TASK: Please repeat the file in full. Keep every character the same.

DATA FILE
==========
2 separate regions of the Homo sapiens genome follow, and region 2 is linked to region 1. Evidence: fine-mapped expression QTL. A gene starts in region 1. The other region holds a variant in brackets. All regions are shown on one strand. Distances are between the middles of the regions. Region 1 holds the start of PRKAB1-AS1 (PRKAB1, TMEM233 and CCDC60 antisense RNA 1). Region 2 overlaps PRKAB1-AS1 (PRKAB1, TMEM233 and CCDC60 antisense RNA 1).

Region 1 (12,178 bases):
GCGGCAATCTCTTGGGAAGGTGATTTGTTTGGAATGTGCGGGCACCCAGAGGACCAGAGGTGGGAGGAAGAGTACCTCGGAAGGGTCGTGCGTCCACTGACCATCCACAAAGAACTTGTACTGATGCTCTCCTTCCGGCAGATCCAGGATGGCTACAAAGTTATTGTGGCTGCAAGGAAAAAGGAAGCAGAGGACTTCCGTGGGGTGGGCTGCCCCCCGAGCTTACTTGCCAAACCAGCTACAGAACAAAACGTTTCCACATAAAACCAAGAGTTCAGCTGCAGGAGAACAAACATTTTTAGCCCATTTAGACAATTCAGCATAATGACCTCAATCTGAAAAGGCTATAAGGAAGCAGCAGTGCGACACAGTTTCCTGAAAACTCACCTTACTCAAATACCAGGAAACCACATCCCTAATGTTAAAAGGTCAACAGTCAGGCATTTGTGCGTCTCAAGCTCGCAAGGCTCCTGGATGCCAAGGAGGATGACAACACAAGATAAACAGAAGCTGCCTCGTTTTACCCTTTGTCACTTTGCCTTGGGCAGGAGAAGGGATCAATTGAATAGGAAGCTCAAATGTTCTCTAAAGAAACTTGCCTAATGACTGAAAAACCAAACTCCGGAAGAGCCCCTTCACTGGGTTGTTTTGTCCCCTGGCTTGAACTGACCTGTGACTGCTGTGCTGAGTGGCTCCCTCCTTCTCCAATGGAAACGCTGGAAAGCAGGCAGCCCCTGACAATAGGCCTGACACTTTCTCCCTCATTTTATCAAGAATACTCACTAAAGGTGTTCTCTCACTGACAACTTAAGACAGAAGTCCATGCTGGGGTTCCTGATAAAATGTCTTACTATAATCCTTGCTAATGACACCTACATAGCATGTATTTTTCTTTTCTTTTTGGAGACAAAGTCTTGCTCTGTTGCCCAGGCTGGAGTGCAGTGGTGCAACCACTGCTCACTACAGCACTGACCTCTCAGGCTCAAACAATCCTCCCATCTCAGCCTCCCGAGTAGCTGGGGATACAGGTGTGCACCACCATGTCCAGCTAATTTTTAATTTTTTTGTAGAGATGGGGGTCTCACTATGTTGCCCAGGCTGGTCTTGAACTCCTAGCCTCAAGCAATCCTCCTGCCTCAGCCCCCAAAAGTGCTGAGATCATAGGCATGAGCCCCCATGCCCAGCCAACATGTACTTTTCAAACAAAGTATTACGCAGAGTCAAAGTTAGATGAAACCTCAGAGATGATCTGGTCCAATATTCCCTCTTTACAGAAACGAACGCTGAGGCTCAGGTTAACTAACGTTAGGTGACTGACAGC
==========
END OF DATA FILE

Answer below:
2 separate regions of the Homo sapiens genome follow, and region 2 is linked to region 1. Evidence: fine-mapped expression QTL. A gene starts in region 1. The other region holds a variant in brackets. All regions are shown on one strand. Distances are between the middles of the regions. Region 1 holds the start of PRKAB1-AS1 (PRKAB1, TMEM233 and CCDC60 antisense RNA 1). Region 2 overlaps PRKAB1-AS1 (PRKAB1, TMEM233 and CCDC60 antisense RNA 1).

Region 1 (12,178 bases):
GCGGCAATCTCTTGGGAAGGTGATTTGTTTGGAATGTGCGGGCACCCAGAGGACCAGAGGTGGGAGGAAGAGTACCTCGGAAGGGTCGTGCGTCCACTGACCATCCACAAAGAACTTGTACTGATGCTCTCCTTCCGGCAGATCCAGGATGGCTACAAAGTTATTGTGGCTGCAAGGAAAAAGGAAGCAGAGGACTTCCGTGGGGTGGGCTGCCCCCCGAGCTTACTTGCCAAACCAGCTACAGAACAAAACGTTTCCACATAAAACCAAGAGTTCAGCTGCAGGAGAACAAACATTTTTAGCCCATTTAGACAATTCAGCATAATGACCTCAATCTGAAAAGGCTATAAGGAAGCAGCAGTGCGACACAGTTTCCTGAAAACTCACCTTACTCAAATACCAGGAAACCACATCCCTAATGTTAAAAGGTCAACAGTCAGGCATTTGTGCGTCTCAAGCTCGCAAGGCTCCTGGATGCCAAGGAGGATGACAACACAAGATAAACAGAAGCTGCCTCGTTTTACCCTTTGTCACTTTGCCTTGGGCAGGAGAAGGGATCAATTGAATAGGAAGCTCAAATGTTCTCTAAAGAAACTTGCCTAATGACTGAAAAACCAAACTCCGGAAGAGCCCCTTCACTGGGTTGTTTTGTCCCCTGGCTTGAACTGACCTGTGACTGCTGTGCTGAGTGGCTCCCTCCTTCTCCAATGGAAACGCTGGAAAGCAGGCAGCCCCTGACAATAGGCCTGACACTTTCTCCCTCATTTTATCAAGAATACTCACTAAAGGTGTTCTCTCACTGACAACTTAAGACAGAAGTCCATGCTGGGGTTCCTGATAAAATGTCTTACTATAATCCTTGCTAATGACACCTACATAGCATGTATTTTTCTTTTCTTTTTGGAGACAAAGTCTTGCTCTGTTGCCCAGGCTGGAGTGCAGTGGTGCAACCACTGCTCACTACAGCACTGACCTCTCAGGCTCAAACAATCCTCCCATCTCAGCCTCCCGAGTAGCTGGGGATACAGGTGTGCACCACCATGTCCAGCTAATTTTTAATTTTTTTGTAGAGATGGGGGTCTCACTATGTTGCCCAGGCTGGTCTTGAACTCCTAGCCTCAAGCAATCCTCCTGCCTCAGCCCCCAAAAGTGCTGAGATCATAGGCATGAGCCCCCATGCCCAGCCAACATGTACTTTTCAAACAAAGTATTACGCAGAGTCAAAGTTAGATGAAACCTCAGAGATGATCTGGTCCAATATTCCCTCTTTACAGAAACGAACGCTGAGGCTCAGGTTAACTAACGTTAGGTGACTGACAGC